Let's talk the Terminal High Altitude Area Device, or THAAD.
THAAD is basically a bunch of trucks with missiles on them that shoot at other missiles (which are first detected by radar). If you hear that, think "missile defense," and then think, "but doesn't missile defense not work?", your thought process is not shoddy.
Missile defense has a pretty mixed tracked record. Apparently Israel's "Iron Dome" works quite well, intercepting 95% of all incoming missiles. The 1976-developed U.S. Patriot system has a dismal track record of a 25% interception rate of Iraqi scud missiles fired in the 1991 Gulf War. The Patriot system has been upgraded since then, and apparently scored a "perfect nine for nine" missiles fired in the Operation Iraqi Freedom, although questions were raised about an additional 14 missiles, and, whaddya know, the Army declined to answer those questions. All of this is detailed in a nice, short, and clear article here.
All this is to say that missile defense is a bit of gamble, and furthermore, it's a very expensive gamble. Consider the relatively-expensive Iron Dome, which fires Tamir missiles. Those Tamir missiles cost fifty times the crude missiles which they shoot down. Maybe any price is worth it to defend civilians, of course, but holy cow what a price tag!
With that background, let's get to current affairs in and around the Korean Peninsula.
Plans to deploy THAAD in South Korea go back to the Obama administration, and the Trump administration has so far been enthusiastic about the planned deployment. China, however, has been less than thrilled.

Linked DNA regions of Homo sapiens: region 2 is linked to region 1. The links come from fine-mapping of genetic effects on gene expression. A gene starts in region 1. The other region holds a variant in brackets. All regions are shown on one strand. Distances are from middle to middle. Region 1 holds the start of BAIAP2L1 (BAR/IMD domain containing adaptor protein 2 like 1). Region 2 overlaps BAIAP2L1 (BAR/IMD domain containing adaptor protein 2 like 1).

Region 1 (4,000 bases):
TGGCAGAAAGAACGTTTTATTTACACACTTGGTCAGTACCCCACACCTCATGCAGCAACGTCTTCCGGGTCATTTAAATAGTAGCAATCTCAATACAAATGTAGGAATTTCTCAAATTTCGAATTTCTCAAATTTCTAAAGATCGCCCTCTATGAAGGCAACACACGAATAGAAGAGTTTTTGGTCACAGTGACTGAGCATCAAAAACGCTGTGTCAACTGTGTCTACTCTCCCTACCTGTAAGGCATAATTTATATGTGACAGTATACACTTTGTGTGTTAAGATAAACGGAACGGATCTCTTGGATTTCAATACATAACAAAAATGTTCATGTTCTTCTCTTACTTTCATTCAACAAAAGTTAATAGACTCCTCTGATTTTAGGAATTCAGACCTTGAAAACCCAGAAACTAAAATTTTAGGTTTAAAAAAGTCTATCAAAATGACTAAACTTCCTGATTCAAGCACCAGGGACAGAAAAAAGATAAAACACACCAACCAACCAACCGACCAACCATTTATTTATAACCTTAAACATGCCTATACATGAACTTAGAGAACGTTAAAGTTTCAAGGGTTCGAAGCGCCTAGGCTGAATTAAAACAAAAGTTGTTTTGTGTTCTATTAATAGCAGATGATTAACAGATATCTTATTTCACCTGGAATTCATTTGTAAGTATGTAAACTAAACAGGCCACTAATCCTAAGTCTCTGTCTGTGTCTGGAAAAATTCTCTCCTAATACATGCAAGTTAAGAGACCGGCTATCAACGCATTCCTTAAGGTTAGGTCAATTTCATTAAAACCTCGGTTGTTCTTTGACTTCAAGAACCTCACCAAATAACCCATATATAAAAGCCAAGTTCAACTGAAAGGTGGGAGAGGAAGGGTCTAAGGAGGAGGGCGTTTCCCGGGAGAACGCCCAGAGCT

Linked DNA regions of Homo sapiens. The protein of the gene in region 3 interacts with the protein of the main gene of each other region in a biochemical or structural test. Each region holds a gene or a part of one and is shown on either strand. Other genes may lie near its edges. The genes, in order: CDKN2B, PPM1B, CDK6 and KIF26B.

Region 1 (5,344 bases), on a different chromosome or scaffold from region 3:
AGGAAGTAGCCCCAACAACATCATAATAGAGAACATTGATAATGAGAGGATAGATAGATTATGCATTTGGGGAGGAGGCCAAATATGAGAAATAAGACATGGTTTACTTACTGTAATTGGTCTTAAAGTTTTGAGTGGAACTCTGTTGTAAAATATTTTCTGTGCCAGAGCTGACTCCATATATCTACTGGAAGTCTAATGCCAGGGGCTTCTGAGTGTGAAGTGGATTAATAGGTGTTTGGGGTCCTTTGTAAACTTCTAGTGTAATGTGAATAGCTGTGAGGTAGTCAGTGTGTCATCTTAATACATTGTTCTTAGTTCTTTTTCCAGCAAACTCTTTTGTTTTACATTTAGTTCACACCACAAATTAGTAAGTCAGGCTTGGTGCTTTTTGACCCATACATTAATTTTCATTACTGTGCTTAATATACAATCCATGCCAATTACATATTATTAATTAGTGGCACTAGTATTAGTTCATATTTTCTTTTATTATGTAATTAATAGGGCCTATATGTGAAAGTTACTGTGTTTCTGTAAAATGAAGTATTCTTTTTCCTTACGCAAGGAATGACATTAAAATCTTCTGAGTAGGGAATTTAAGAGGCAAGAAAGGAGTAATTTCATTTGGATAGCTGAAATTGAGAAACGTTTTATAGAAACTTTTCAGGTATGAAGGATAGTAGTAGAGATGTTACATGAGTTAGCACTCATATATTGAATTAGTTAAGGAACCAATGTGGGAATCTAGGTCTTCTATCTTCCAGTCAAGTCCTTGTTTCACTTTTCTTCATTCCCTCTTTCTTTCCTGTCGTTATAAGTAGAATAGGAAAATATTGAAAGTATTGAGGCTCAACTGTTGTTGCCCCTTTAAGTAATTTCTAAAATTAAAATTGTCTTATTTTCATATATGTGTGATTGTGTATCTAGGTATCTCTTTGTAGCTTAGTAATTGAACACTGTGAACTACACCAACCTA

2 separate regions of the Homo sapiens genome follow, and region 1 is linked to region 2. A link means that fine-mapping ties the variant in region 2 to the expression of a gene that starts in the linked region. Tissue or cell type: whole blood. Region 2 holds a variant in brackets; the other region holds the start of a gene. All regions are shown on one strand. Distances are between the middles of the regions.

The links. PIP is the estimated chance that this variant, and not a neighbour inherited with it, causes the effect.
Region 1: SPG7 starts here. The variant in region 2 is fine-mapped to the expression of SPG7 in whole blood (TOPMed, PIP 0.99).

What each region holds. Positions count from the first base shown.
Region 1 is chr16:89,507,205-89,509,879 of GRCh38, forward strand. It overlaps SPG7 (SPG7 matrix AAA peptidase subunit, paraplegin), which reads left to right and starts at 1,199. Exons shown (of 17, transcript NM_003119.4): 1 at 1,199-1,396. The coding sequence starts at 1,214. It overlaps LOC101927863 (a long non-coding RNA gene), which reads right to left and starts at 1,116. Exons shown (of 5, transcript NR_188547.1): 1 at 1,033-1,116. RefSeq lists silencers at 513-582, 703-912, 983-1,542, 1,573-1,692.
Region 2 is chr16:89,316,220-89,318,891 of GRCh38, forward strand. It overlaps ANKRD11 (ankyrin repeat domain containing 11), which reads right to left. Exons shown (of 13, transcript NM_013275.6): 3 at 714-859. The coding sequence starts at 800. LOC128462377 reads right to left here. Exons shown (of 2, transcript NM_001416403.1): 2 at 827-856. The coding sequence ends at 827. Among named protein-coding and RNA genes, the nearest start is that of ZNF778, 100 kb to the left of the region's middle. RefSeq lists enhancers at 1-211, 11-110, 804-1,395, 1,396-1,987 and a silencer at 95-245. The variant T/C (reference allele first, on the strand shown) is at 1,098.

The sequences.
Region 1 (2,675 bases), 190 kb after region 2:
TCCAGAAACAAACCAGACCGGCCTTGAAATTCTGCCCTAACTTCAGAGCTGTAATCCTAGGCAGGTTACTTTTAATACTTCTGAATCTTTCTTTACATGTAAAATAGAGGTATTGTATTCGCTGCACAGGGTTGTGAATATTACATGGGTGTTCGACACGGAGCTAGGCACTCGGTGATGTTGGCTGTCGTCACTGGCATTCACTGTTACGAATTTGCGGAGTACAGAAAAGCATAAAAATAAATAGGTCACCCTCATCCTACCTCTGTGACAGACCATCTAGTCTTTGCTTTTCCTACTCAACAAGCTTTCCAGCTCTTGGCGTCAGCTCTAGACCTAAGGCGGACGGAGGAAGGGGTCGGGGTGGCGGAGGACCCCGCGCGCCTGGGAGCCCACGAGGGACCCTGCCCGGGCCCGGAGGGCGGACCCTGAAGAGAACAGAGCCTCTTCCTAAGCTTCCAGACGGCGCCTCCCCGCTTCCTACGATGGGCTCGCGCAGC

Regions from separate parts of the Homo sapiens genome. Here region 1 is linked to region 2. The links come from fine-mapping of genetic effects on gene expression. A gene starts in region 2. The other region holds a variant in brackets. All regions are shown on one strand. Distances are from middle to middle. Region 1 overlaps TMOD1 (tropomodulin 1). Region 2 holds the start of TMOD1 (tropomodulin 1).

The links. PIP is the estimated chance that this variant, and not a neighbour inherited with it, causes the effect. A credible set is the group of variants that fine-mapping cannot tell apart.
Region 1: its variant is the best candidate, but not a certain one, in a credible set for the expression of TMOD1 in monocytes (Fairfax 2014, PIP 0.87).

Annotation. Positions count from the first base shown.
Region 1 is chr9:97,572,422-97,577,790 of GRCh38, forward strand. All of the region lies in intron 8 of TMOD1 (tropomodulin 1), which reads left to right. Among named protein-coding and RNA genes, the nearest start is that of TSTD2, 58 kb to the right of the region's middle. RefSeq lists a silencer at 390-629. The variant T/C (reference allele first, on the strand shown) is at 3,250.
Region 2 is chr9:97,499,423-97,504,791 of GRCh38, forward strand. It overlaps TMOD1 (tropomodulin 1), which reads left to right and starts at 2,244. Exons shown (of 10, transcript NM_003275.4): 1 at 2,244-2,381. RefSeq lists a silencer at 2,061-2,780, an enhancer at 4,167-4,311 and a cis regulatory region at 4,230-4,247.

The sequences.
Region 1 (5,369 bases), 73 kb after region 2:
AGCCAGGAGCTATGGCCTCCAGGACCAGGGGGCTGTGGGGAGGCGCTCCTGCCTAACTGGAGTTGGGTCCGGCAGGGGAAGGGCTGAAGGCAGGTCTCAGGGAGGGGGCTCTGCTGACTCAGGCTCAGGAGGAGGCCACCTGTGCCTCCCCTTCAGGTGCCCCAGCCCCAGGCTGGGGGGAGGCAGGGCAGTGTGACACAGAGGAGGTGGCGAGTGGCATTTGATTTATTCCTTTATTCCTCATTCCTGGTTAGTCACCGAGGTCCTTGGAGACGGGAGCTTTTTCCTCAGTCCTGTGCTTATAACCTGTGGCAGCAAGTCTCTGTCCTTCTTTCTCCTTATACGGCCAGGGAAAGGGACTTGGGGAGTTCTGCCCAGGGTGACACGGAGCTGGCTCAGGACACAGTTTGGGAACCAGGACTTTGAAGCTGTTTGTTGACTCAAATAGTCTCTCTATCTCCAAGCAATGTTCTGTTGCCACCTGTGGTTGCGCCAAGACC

The issue is that THAAD's radar will not only pick up North Korean activity; it will, of necessity, pick up Chinese activity as well, in the Manchuria region. Naturally, China, a nuclear superpower, doesn't want the United States to have the capacity to detect an early ICBM (inter-continental ballistic missile) or other launch. And that's not unreasonable; would we want China to be able to detect one of our own?
However, China doesn't have the capacity, for now, to deploy a similar radar system that would detect US missile activity. In theory, that gives us "the edge" in a potential nuclear conflict with China, although it is worth taking a deep breath and remembering that in a nuclear conflict with China, civilization as we know it will likely come to an end, so let's all play nice and hope it doesn't come to that.
China, South Korea's largest trading partner, is in a good position to retaliate against South Korea - economically - should THAAD be deployed. Some of the methods already used by China to retaliate against South Korea are detailed here. Suffice it to say, China can put the sting to South Korea pretty good. (South Korea has already lodged a complaint with the WTO about China's retaliatory behavior.)
For this reason, THAAD - ostensibly meant to defend South Korea, in large part - is not especially popular in South Korea. This Vox article does a good job running down some of South Korean opposition to THAAD, including one fellow who wrote an anti-THAAD protest message in his own blood for Pete's sake.